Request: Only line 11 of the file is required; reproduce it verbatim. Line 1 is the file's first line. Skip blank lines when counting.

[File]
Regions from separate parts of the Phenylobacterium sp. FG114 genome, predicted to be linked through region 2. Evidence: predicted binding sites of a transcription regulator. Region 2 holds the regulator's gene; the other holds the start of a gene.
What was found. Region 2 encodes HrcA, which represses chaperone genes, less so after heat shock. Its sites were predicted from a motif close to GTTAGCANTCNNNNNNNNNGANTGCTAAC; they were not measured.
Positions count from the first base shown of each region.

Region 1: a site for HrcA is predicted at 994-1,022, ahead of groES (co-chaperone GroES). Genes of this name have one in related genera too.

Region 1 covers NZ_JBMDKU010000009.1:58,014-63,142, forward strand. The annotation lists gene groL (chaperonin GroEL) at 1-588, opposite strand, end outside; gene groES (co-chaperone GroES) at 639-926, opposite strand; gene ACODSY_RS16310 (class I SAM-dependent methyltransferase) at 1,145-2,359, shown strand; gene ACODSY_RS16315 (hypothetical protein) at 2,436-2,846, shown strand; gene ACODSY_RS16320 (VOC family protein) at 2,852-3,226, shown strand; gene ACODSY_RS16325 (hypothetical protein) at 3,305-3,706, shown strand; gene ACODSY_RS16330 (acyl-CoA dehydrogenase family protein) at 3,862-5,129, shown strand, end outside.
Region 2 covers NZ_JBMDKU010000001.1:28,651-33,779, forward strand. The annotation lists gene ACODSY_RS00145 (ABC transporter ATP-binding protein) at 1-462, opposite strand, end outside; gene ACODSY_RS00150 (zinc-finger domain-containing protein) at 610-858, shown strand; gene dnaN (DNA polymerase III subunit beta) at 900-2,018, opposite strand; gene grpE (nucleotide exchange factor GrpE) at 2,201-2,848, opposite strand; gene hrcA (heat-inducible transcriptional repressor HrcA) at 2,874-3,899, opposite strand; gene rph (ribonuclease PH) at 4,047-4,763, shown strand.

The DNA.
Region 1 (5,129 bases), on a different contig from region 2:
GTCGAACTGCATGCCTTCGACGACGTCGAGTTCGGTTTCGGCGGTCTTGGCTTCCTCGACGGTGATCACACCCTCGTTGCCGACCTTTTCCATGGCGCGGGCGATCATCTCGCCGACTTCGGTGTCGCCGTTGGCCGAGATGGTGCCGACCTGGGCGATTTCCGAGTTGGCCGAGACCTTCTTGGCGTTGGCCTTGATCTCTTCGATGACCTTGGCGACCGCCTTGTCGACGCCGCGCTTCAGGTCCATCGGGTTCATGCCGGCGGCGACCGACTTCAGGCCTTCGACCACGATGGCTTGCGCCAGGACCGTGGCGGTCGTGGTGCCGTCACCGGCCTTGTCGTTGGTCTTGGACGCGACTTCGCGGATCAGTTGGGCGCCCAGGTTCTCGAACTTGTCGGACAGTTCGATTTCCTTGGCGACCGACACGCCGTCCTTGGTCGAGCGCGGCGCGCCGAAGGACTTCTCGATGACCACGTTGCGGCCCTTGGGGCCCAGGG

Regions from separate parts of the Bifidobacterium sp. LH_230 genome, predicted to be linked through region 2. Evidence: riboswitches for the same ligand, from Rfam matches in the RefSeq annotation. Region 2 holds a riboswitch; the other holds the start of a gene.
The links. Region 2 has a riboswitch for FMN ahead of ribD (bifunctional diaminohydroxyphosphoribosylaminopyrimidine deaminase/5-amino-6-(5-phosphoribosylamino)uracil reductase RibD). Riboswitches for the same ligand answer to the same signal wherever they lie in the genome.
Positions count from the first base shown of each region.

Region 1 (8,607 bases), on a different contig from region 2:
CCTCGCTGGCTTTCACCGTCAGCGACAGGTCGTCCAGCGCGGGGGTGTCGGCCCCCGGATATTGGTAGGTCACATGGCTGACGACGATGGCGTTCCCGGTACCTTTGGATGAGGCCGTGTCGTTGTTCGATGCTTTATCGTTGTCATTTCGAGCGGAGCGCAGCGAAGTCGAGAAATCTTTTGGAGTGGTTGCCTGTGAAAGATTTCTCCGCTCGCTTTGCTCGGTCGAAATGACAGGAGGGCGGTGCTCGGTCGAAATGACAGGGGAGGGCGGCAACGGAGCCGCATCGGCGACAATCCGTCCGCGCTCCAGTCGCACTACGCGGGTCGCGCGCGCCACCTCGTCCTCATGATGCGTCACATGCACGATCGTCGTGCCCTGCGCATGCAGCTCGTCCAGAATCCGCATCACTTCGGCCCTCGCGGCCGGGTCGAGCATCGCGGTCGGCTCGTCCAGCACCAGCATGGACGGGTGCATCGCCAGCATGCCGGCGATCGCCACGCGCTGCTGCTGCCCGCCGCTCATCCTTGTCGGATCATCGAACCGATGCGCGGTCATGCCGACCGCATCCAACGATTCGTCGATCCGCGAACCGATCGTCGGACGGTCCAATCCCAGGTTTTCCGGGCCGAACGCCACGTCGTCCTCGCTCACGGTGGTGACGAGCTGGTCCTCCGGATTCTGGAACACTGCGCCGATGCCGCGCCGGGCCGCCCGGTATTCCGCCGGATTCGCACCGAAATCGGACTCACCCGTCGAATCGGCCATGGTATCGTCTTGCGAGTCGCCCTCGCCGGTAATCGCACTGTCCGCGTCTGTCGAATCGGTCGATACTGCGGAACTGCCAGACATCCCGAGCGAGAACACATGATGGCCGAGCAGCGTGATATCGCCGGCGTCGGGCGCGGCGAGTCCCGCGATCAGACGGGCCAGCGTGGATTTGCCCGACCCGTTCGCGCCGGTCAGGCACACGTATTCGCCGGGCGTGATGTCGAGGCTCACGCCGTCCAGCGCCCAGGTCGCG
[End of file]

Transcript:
The links. Region 2 has a riboswitch for FMN ahead of ribD (bifunctional diaminohydroxyphosphoribosylaminopyrimidine deaminase/5-amino-6-(5-phosphoribosylamino)uracil reductase RibD). Riboswitches for the same ligand answer to the same signal wherever they lie in the genome.